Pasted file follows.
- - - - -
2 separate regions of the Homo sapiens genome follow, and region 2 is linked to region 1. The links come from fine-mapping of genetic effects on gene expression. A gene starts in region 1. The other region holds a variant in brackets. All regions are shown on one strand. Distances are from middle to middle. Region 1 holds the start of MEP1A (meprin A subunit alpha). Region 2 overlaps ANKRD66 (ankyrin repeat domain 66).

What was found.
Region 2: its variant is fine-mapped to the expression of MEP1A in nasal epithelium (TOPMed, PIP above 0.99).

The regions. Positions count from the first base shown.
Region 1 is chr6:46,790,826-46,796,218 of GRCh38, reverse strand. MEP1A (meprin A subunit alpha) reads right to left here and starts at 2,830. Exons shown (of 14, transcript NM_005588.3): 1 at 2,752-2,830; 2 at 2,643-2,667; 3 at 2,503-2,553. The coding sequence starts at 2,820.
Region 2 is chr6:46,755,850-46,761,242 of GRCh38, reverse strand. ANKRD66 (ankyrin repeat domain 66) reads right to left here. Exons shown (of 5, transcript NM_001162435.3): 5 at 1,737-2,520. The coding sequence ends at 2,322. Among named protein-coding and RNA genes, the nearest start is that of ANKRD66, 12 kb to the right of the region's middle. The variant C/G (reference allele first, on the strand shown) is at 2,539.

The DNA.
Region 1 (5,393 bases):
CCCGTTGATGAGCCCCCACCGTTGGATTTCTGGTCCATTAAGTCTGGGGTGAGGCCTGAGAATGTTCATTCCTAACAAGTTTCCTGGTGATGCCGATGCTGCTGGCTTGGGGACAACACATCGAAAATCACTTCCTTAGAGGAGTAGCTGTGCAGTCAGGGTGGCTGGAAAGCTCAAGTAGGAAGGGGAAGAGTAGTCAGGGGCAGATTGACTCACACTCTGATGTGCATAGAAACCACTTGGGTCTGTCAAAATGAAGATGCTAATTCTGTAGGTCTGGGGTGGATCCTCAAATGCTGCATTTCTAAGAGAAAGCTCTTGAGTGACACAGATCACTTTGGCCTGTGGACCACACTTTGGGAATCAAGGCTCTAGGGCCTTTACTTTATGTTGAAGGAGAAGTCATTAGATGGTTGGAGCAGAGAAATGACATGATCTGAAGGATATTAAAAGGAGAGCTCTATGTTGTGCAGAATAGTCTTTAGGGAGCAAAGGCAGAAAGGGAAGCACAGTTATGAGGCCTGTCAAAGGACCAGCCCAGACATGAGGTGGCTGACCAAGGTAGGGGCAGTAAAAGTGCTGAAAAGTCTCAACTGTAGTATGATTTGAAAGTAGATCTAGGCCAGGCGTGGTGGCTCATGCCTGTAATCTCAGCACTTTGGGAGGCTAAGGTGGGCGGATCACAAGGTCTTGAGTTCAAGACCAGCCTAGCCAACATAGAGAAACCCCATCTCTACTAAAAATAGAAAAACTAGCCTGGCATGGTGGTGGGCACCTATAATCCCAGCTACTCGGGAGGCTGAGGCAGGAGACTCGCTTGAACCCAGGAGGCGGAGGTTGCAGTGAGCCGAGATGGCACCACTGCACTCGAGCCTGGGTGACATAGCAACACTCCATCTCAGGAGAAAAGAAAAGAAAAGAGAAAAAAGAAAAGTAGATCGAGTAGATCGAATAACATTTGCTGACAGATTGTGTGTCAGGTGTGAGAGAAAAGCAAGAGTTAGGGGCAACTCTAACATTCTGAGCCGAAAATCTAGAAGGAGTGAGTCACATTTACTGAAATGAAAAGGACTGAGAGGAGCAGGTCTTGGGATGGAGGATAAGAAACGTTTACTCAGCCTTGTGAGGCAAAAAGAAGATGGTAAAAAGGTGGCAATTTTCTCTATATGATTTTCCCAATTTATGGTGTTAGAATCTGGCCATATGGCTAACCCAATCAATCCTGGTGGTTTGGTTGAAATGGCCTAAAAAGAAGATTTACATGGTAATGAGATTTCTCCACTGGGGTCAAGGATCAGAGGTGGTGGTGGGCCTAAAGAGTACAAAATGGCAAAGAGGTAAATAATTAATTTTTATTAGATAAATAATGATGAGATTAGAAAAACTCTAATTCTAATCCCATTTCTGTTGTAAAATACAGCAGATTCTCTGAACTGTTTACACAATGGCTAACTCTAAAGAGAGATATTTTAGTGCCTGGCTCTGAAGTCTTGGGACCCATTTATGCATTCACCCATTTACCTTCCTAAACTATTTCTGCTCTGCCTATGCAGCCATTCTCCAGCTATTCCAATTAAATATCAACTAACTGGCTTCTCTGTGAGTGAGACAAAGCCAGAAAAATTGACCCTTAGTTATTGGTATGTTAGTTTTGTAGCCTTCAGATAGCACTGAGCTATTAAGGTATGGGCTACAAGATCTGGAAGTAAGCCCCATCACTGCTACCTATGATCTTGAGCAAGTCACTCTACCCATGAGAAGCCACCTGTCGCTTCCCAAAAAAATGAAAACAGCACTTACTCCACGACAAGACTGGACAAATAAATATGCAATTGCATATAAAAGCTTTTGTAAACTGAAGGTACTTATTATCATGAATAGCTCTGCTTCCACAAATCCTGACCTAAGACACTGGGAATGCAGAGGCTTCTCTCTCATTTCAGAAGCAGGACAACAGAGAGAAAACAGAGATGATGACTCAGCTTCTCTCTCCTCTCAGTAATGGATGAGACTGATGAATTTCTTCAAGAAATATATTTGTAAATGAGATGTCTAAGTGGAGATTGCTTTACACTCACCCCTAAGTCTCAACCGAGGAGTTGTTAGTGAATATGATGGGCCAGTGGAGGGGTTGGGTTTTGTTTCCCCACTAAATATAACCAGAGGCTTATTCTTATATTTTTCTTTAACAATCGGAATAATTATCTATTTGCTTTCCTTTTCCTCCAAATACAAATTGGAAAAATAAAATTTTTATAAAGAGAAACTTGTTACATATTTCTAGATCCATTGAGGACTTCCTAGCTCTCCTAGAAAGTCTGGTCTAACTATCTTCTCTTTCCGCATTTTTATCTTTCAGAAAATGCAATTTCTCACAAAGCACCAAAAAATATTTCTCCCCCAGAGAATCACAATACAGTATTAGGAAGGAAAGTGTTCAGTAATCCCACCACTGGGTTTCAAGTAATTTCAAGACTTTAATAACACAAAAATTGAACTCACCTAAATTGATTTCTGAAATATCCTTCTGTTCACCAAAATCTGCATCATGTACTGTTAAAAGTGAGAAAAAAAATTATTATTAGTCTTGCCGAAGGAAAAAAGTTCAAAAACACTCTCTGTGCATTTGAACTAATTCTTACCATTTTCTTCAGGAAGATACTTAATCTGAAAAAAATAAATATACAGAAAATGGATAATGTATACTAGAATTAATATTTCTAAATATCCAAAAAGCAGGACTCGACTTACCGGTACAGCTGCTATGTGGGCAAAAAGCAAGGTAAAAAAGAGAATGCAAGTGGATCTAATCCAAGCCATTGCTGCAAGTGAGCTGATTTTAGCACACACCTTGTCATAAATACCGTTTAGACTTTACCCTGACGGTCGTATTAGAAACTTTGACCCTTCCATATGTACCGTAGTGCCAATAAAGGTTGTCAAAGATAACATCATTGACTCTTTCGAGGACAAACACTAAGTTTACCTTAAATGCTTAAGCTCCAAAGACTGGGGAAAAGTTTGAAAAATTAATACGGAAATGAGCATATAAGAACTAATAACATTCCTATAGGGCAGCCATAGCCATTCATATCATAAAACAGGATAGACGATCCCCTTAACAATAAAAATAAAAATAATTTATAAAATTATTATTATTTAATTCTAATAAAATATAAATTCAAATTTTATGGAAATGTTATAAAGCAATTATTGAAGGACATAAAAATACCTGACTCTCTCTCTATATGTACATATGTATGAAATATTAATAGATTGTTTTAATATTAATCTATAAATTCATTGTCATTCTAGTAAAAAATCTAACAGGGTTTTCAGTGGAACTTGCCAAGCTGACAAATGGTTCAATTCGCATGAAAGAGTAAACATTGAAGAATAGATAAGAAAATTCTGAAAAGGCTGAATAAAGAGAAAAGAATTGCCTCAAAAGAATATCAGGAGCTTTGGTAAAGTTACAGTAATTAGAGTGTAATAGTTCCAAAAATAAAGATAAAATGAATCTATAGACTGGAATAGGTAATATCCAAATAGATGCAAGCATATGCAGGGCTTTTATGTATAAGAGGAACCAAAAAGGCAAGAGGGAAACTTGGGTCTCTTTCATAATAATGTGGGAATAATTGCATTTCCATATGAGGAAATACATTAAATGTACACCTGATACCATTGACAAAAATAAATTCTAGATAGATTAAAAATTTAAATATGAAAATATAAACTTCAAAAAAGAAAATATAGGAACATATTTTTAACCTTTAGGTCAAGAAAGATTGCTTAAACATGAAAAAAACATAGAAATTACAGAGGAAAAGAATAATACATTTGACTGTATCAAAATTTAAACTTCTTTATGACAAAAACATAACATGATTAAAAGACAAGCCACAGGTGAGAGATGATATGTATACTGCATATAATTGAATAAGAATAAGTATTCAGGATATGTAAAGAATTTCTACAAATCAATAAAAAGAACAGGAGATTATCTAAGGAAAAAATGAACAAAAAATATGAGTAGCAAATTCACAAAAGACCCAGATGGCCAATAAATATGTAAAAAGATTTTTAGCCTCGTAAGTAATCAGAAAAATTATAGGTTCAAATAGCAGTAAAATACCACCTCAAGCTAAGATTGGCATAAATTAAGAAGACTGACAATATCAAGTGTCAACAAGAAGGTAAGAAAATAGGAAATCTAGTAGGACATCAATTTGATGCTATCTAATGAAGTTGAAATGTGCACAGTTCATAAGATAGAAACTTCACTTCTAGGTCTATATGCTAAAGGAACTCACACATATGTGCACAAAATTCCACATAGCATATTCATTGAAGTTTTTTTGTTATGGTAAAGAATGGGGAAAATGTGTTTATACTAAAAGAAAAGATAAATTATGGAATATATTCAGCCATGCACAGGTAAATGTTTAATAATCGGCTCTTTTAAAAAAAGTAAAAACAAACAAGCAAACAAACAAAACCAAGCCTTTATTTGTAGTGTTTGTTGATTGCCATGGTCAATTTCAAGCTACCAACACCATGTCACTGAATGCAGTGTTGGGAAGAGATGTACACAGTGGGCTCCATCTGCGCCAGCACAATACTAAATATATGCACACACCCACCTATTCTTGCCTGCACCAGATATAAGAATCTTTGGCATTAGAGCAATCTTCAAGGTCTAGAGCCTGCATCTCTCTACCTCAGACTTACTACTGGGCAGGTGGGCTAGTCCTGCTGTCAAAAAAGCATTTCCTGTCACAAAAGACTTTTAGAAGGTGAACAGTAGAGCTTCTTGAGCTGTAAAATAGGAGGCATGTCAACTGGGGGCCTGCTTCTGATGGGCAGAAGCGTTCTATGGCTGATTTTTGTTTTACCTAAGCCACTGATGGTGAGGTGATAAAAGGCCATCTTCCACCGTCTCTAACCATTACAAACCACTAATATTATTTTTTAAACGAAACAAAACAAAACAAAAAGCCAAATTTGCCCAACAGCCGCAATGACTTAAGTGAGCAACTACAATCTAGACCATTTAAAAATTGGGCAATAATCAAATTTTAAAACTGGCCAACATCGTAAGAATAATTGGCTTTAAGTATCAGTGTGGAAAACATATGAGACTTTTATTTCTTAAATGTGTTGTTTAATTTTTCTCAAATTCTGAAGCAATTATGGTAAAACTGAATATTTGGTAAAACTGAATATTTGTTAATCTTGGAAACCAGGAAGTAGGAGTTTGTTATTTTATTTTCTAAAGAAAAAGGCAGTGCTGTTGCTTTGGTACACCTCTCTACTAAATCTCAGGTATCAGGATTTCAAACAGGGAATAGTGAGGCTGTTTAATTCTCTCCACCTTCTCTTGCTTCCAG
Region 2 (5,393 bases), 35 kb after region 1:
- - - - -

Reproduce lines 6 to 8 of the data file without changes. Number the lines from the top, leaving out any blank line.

Region 2 is chr6:46,755,850-46,761,242 of GRCh38, reverse strand. ANKRD66 (ankyrin repeat domain 66) reads right to left here. Exons shown (of 5, transcript NM_001162435.3): 5 at 1,737-2,520. The coding sequence ends at 2,322. Among named protein-coding and RNA genes, the nearest start is that of ANKRD66, 12 kb to the right of the region's middle. The variant C/G (reference allele first, on the strand shown) is at 2,539.

The DNA.
Region 1 (5,393 bases):